City prosecutors and law school interns reviewed evidence and trial transcripts to whittle about 1,400 cases to around 210 with potential DNA relevance, plus 35 or 40 cases brought to the staff's attention by lawyers, Postawko said.
After "very extensive evaluations," he said, many cases were eliminated because DNA evidence had been discarded or never existed.
Barry Scheck, co-founder of The Innocence Project, which represents Allen, said there is useful biological evidence in only about 15 percent of cases.
Ted Hunt, chief trial assistant for the prosecutor in Kansas City, noted that rapists often don't leave DNA behind. And a hair or DNA material that cannot be connected with the crime will prove nothing. Hunt said the five DNA tests done in old cases in Jackson County all confirmed the defendant's guilt.
In Allen's case, seminal fluid was found at the scene that DNA testing showed was not his. But it did match Bell's live-in boyfriend. Postawko said it only proves "boyfriends and girlfriends who live together and sleep in the same bed have sex from time to time."
Convicts not excluded by DNA testing are unlikely to have their cases reversed any other way.
"There's really no relief for those people," said Susan McGraugh, an assistant clinical professor at St. Louis University's Law School and supervisor of the school's criminal defense clinic. "That's what concerns me. Because I'm certain there are people incarcerated right now on the basis of well-meaning but incorrect testimony."
As the era of testing old DNA comes to a close, McGraugh said, it is time to examine the unreliability of eyewitness testimony. "It's a lot easier to make a mistake about an identification than you would think," she said, noting that the stress of being confronted, perhaps with a gun, can warp a memory.
Of the four St. Louis area men exonerated by DNA, all had been identified by the crimes' victims.
McGraugh said she's unaware of any Missouri court that has allowed experts to challenge the reliability of witness identifications.
Just a confession
In Allen's case, there was neither physical evidence nor eyewitness testimony linking him to the rape and stabbing of Bell in her apartment in the 1000 block of Marion Street on Feb. 4, 1982.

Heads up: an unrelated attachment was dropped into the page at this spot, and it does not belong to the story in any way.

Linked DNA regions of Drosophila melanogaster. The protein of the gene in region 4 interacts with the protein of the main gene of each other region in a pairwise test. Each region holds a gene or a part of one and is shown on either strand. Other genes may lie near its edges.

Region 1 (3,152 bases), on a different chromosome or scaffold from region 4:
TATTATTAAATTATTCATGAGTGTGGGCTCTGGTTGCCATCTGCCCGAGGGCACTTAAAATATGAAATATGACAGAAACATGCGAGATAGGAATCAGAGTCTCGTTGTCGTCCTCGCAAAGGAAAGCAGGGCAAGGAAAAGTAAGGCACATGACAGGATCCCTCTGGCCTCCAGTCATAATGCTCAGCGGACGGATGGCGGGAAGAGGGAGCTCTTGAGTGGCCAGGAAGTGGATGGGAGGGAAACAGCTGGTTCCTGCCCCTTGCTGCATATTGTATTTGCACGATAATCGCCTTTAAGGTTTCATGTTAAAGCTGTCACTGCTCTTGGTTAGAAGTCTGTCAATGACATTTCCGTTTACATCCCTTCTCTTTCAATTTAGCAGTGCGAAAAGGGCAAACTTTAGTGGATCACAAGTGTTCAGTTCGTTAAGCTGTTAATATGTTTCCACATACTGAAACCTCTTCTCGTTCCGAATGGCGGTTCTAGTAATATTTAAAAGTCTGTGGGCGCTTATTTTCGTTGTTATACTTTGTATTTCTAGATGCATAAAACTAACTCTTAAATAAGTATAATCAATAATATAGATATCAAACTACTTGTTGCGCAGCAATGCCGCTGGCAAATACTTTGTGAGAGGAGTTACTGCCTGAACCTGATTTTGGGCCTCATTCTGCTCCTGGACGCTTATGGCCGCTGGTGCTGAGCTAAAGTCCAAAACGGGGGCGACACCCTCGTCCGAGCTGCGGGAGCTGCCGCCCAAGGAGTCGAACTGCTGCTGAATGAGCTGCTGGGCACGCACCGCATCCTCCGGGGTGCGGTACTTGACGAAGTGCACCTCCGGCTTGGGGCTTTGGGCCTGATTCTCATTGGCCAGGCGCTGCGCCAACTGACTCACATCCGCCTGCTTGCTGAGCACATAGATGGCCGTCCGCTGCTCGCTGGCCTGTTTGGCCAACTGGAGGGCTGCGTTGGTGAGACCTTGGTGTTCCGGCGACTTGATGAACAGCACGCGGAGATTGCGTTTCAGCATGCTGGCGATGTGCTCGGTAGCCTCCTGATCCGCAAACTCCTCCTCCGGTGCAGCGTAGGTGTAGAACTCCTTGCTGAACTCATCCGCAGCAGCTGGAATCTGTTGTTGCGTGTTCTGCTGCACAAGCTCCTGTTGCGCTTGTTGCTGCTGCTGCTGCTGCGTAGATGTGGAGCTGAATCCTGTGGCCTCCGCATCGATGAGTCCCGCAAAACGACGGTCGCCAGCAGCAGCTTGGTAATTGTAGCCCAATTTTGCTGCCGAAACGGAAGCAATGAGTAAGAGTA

Police picked up Allen, then 26, more than a month later because he resembled a suspect in another case. He confessed to attacking Bell, although he later claimed the admission was coached. Police denied that.
Allen could have faced a death sentence, but a juror left the panel because of his mother's death and prosecutors agreed to waive the death penalty to avoid holding a new trial.
Allen declined to be interviewed for this story.
Scheck said Allen's case merits additional investigation, but he acknowledged, "I would agree, at this point, that we've done all the DNA testing that we can do."
McGraugh, who reviewed the file for the Innocence Project, said the conviction was one of the weakest murder cases she has examined.
Believing it, she said, means believing police "just got lucky and picked the right guy off the street at the right time." She noted that Allen "kept confessing to the wrong thing, and they had to keep correcting him," she said.
Joyce said there is nothing left to do for now in the Allen case. "It's time to get this some closure."
She said there is strong evidence of Allen's guilt. "I mean, he confessed," she said. Joyce also said that prosecutor Dean Hoag, who won the conviction, said that it was impossible to coerce the details that Allen knew about Bell's death.
Joyce said that DNA exonerations are not an indictment of the justice system but a signal that it is committed to fixing mistakes. Cases like Allen's are always subject to further review.
"There's no such thing as irreparably closed," Joyce explained. "If they think of something else ... we'll re-open it."